iOS Mail vs. Outlook Mail

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ivantwilliams

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Jul 14, 2009
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#1
I'm curious. Since the iOS has a built in Mail app, does one use a separate Mail app? Possibly one like Outlook Mail?

The internal iOS Mail app seems to do everything, so why do we need the likes of Outlook Mail?
 

up10ad

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#4
I switched to Outlook. Many types of accounts, some exchange, some IMAP and some Google and Yahoo. I like it much better but remember, it does push notification by actually downloading all of your email to Microsoft servers (encrypted) and then tells Apple to push notifications via the app. This creates an issue for some enterprise users whose IT departments demand total control of end-to-end data. I'm not concerned, heck the NSA probably reads all mine anyway.
 

Ledsteplin

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Oct 29, 2013
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#5
My Outlook account is in the stock mail app along with my 4 Gmail accounts and 2 others. Except for iCloud, they all have their own 3rd party app for mail.


Sent from my ancient but trustworthy iPhone 5. ☮
 

up10ad

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#6
My Outlook account is in the stock mail app along with my 4 Gmail accounts and 2 others. Except for iCloud, they all have their own 3rd party app for mail.


Sent from my ancient but trustworthy iPhone 5. ☮
Since you have an Outlook account, have you tried the new Outlook app on your iPhone? It works great for your outlook and your Gmail, and also handles iCloud
 

Ledsteplin

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#7
Since you have an Outlook account, have you tried the new Outlook app on your iPhone? It works great for your outlook and your Gmail, and also handles iCloud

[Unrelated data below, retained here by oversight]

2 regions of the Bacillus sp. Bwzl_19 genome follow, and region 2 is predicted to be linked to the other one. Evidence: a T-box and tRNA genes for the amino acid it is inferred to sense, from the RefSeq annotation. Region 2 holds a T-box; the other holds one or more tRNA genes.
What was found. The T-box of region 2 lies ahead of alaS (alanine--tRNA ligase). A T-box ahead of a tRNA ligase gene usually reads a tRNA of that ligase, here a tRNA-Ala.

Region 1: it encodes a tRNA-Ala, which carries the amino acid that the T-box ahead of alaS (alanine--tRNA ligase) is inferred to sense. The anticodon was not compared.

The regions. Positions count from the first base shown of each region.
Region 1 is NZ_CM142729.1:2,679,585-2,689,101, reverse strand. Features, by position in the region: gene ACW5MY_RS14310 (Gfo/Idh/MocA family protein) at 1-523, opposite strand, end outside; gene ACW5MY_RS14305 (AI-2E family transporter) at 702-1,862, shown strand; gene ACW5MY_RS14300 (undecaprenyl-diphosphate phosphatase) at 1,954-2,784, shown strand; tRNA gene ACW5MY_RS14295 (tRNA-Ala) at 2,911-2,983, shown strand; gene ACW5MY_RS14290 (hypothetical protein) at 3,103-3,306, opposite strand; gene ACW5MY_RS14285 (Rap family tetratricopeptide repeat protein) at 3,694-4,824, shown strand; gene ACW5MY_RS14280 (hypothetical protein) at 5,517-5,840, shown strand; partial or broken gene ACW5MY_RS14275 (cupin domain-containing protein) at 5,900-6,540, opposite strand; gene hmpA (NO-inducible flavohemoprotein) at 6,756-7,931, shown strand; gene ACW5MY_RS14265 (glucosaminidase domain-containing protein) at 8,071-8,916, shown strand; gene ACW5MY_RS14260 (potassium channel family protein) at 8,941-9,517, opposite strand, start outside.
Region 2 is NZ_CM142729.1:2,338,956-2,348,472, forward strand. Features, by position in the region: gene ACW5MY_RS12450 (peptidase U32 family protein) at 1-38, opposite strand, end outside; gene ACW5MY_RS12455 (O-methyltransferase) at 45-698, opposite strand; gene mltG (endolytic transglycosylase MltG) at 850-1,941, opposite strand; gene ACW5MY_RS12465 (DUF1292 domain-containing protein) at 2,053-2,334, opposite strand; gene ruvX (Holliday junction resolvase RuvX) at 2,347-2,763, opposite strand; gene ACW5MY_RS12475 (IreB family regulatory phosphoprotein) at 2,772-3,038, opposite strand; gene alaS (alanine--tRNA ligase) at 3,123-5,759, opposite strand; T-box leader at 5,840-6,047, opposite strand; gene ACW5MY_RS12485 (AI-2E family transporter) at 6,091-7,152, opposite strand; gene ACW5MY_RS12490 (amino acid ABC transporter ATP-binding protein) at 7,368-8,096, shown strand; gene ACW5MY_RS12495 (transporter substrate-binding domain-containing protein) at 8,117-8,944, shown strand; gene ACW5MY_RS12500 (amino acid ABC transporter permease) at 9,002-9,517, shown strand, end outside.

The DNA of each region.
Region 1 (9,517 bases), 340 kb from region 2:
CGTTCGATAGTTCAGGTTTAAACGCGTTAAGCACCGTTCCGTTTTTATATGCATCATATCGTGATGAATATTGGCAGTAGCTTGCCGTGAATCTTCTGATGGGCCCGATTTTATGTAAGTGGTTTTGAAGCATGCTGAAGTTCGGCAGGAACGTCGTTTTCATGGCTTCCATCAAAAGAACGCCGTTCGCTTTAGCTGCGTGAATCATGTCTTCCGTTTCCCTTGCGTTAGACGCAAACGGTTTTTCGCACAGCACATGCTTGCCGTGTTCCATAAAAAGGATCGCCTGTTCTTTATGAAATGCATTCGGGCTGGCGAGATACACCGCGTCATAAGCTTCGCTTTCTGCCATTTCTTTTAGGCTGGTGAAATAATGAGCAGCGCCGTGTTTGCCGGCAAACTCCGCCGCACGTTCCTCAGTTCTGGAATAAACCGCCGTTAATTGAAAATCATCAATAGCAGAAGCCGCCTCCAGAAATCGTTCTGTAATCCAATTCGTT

No, but I've been meaning to try it. I've tried them all except that. I always go back to the stock app because I can't put Comcast on anything but their own app. And iCloud. I like them all in one place.


Sent from my ancient but trustworthy iPhone 5. ☮
 

silvermoon

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Jul 17, 2013
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#12
I use both Mail and Outlook. The way I keep the mail is separated is my school accounts go in Outlook and personal accounts in Mail. It seems to be working out for me. Now if only I could figure out a better system to stay organized.
 

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#13
I actually use them both too, but I turned off all notifications for Apple Mail app, I do it this way so I can say "Hey Siri, read my new mail" when I get a notification from the Outlook app while exercising or in the car, etc. Siri can't read mail from any other apps.
 

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#15
Personally, it's always better I f I can keep my Apple products Microsoft free!
I realize your comment may have been tongue in cheek but I don't get the blanket refusal to use Microsoft products by Apple fans, or the refusal to use Apple products by Microsofties. Believe it or not, both companies make some great products. Rigidly locking into either ecosystem does little but to deprive you of the best of both worlds. While Outlook on the iPhone may not be the best choice for any specific individual, it's not like it contaminates the hardware. ;)
 

acosmichippo

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Sep 10, 2007
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#18
I do actually like the Outlook app. I set up my work email in Outlook, and keep personal email in Mail, just like I do on my Mac. This allows me to set independent notification settings, and keep them more logically separate.

There are only two downsides to outlook I've found, but I think they aren't faults of the app, just limitations of third party iOS apps. 1) Notifications are headed by "outlook" whereas mail notifications are headed by the sender's name. and 2) when swiping an outlook notification, it takes a second or so for outlook to refresh and display that email. Neither are a big deal, just something I had to get used to.

Outlook has also been getting updated very frequently. I've been impressed with the improvements and bug fixes already in such a new app. I wish Microsoft treated all their products this way.
 

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#19
Yup the delay is because Outlook actually has to request the email. Remember that the Outlook app on your iPhone doesn't yet know you have a new email. The notification is received from the Outlook server in the cloud that can actually take advantage of Push email and short-interval fetch. It sees new mail almost immediately and sends the notifications. You open the app and it then actually gets the messages. I see this as a big advantage since many mail servers, including Gmail, can't do push (except with the Gmail app).